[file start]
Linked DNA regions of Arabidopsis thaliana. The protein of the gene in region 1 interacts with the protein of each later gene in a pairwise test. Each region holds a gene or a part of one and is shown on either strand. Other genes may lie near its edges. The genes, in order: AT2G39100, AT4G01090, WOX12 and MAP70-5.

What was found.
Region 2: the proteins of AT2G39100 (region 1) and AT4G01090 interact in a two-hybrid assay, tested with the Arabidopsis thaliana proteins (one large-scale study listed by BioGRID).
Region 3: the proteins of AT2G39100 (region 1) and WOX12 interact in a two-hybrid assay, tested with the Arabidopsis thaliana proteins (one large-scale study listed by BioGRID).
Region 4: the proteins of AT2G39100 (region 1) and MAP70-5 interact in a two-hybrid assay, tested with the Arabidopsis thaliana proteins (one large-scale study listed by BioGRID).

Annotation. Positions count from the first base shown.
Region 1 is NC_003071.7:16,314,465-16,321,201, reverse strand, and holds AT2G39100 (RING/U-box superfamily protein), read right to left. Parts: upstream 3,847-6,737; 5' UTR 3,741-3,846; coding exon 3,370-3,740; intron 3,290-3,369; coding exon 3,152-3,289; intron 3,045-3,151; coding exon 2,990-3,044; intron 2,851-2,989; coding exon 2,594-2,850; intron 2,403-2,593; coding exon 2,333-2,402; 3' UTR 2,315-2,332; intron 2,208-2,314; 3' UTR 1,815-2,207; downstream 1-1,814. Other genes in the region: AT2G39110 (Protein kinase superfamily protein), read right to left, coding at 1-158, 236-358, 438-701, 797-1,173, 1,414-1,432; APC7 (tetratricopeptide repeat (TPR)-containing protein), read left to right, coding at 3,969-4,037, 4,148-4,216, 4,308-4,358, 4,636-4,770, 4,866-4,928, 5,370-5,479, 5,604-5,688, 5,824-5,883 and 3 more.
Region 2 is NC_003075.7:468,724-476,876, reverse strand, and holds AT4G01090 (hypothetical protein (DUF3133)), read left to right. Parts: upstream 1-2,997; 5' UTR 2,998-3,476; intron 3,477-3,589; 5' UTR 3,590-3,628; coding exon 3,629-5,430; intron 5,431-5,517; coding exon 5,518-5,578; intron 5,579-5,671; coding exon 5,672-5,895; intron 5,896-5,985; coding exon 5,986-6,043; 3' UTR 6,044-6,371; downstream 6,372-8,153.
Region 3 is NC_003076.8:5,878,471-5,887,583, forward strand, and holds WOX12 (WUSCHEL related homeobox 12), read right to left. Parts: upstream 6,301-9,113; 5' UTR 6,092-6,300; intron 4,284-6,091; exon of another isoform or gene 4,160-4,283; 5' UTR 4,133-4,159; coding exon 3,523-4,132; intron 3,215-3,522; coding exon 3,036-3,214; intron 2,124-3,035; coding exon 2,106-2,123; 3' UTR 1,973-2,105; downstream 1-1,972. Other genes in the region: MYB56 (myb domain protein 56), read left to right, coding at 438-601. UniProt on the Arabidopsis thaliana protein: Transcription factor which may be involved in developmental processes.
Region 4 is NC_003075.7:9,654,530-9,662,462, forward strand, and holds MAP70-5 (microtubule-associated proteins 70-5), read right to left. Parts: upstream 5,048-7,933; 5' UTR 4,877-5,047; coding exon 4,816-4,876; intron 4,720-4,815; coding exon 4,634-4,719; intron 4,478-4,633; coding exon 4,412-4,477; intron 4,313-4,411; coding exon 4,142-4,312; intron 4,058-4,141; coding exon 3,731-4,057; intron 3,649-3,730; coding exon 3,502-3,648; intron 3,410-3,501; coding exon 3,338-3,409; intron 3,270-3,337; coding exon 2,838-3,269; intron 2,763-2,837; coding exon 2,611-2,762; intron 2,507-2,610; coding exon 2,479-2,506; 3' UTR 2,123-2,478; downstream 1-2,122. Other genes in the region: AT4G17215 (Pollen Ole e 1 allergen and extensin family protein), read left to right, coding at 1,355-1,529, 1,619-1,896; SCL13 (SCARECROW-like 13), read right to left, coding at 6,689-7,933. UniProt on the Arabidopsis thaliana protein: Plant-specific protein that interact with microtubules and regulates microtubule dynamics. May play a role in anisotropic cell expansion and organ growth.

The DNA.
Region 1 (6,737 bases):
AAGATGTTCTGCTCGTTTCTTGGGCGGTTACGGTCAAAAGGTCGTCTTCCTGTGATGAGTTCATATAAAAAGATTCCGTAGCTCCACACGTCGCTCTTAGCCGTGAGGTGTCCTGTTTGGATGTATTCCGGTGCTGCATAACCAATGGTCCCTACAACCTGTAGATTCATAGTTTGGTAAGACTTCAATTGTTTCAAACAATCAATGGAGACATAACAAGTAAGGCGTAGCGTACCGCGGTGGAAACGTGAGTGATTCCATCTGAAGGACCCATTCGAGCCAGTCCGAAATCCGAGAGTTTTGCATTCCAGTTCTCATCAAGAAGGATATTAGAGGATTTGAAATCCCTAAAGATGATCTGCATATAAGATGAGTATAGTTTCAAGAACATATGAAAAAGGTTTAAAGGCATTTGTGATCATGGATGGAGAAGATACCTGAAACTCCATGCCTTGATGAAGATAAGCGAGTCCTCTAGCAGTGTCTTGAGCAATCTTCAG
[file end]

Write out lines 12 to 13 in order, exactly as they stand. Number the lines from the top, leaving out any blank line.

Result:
Region 1 (6,737 bases):
AAGATGTTCTGCTCGTTTCTTGGGCGGTTACGGTCAAAAGGTCGTCTTCCTGTGATGAGTTCATATAAAAAGATTCCGTAGCTCCACACGTCGCTCTTAGCCGTGAGGTGTCCTGTTTGGATGTATTCCGGTGCTGCATAACCAATGGTCCCTACAACCTGTAGATTCATAGTTTGGTAAGACTTCAATTGTTTCAAACAATCAATGGAGACATAACAAGTAAGGCGTAGCGTACCGCGGTGGAAACGTGAGTGATTCCATCTGAAGGACCCATTCGAGCCAGTCCGAAATCCGAGAGTTTTGCATTCCAGTTCTCATCAAGAAGGATATTAGAGGATTTGAAATCCCTAAAGATGATCTGCATATAAGATGAGTATAGTTTCAAGAACATATGAAAAAGGTTTAAAGGCATTTGTGATCATGGATGGAGAAGATACCTGAAACTCCATGCCTTGATGAAGATAAGCGAGTCCTCTAGCAGTGTCTTGAGCAATCTTCAG